Stormwater Management for Smart Growth [electronic resource] / by Allen P. Davis, Richard H. McCuen.
Contributor(s): McCuen, Richard H [author.] | SpringerLink (Online service).Material type: BookPublisher: Boston, MA : Springer US, 2005Description: XVI, 368 p. online resource.Content type: text Media type: computer Carrier type: online resourceISBN: 9780387275932.Subject(s): Engineering | Civil engineering | Environmental pollution | Engineering | Civil Engineering | Waste Water Technology / Water Pollution Control / Water Management / Aquatic PollutionDDC classification: 624 Online resources: Click here to access online
Water Quality Parameters -- Statistical Methods for Data Analysis -- Stormwater Hydrology -- to Modeling -- Stormwater Quality -- Improvement of Stormwater Quality -- Storage And Flow Control -- Vegetative Control Methods -- Traps, Basins, and Filters -- Wetlands -- Low Impact Development.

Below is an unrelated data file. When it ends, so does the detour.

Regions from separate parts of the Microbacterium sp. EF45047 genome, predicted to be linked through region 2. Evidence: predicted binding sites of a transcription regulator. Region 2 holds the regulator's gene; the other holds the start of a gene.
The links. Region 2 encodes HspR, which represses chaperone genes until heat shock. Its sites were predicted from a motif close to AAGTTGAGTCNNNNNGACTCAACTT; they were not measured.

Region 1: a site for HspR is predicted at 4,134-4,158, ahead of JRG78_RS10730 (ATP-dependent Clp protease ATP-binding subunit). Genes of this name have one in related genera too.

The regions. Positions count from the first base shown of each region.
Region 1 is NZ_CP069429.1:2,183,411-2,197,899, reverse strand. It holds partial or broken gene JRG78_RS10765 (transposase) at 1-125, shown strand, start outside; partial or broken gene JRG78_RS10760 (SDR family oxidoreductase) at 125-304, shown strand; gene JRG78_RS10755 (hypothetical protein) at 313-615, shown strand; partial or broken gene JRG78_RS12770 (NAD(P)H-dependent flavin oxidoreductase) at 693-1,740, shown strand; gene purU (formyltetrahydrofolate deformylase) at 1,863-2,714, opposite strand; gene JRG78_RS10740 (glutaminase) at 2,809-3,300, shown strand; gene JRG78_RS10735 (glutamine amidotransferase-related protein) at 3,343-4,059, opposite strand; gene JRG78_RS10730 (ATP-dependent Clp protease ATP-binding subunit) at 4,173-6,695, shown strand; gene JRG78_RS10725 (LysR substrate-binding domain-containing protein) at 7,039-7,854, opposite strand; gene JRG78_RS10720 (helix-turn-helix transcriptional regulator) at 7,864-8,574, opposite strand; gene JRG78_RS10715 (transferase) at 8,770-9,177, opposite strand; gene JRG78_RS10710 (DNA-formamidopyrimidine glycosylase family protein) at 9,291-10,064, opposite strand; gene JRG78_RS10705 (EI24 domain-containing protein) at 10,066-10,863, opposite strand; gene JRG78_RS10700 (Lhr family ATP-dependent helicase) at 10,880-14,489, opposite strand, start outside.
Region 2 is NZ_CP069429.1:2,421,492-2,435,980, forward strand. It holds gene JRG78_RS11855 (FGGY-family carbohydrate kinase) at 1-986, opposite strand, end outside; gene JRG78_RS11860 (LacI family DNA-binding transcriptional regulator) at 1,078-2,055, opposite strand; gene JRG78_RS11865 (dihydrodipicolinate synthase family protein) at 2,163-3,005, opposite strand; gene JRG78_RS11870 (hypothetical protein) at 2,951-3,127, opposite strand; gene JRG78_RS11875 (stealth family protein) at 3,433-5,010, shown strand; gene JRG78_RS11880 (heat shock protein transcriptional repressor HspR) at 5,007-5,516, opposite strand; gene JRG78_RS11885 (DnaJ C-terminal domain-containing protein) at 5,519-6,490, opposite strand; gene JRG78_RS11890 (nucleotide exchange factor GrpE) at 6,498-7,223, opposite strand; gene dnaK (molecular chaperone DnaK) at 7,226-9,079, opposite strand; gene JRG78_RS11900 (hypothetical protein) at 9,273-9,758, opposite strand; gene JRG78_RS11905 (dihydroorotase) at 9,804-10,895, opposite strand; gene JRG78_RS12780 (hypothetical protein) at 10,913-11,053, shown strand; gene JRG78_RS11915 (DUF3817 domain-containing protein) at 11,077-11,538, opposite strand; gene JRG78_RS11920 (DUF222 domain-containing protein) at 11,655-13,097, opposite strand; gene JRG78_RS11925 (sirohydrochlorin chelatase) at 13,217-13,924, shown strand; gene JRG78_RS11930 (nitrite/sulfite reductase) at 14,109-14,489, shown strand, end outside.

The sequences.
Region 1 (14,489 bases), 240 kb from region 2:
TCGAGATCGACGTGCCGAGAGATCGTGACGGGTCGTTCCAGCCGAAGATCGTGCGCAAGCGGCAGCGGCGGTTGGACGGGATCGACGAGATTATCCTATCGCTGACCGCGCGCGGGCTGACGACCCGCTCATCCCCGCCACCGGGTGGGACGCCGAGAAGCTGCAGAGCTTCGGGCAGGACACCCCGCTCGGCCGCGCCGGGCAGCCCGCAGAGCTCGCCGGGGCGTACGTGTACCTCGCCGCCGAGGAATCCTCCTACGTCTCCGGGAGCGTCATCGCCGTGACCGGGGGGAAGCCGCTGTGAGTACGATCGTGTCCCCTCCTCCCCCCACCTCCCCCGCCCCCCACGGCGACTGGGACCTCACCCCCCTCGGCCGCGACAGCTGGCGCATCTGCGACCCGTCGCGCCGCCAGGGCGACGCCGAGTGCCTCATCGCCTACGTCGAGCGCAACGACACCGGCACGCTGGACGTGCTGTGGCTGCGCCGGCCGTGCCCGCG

Land development to support population increases and shifts requires changes to the hydrologic cycle. Increased impervious area results in greater volumes of runoff, higher flow velocities, and increased pollutant fluxes to local waterways. As we learn more about the negative impacts of these outcomes, it becomes more important to develop and manage land in a smart manner that reduces these impacts. This text provides the reader with background information on hydrology and water quality issues that are necessary to understand many of the environmental problems associated with land development and growth. The variability of runoff" flows and pollutant concentrations, however, makes the performance of simple technologies erratic and predicting and modeling their performance difficult. Chapters on statistics and modeling are included to provide the proper background and tools. The latter chapters of the text cover many of the different technologies that can be employed to address runoff flows and improve water quality. These chapters take a design approach with specific examples provided for many of the management practices. A number of methods are currently available for addressing the problems associated with stormwater runoff quality from urban areas; more continue to be developed as research is advanced and interest in this subject continues to surge. Traditionally, techniques for the improvement of runoff quality were borrowed applications from water and wastewater treatment, such as large sedimentation ponds Recently, increased interest has been placed on using natural systems to improve water quality.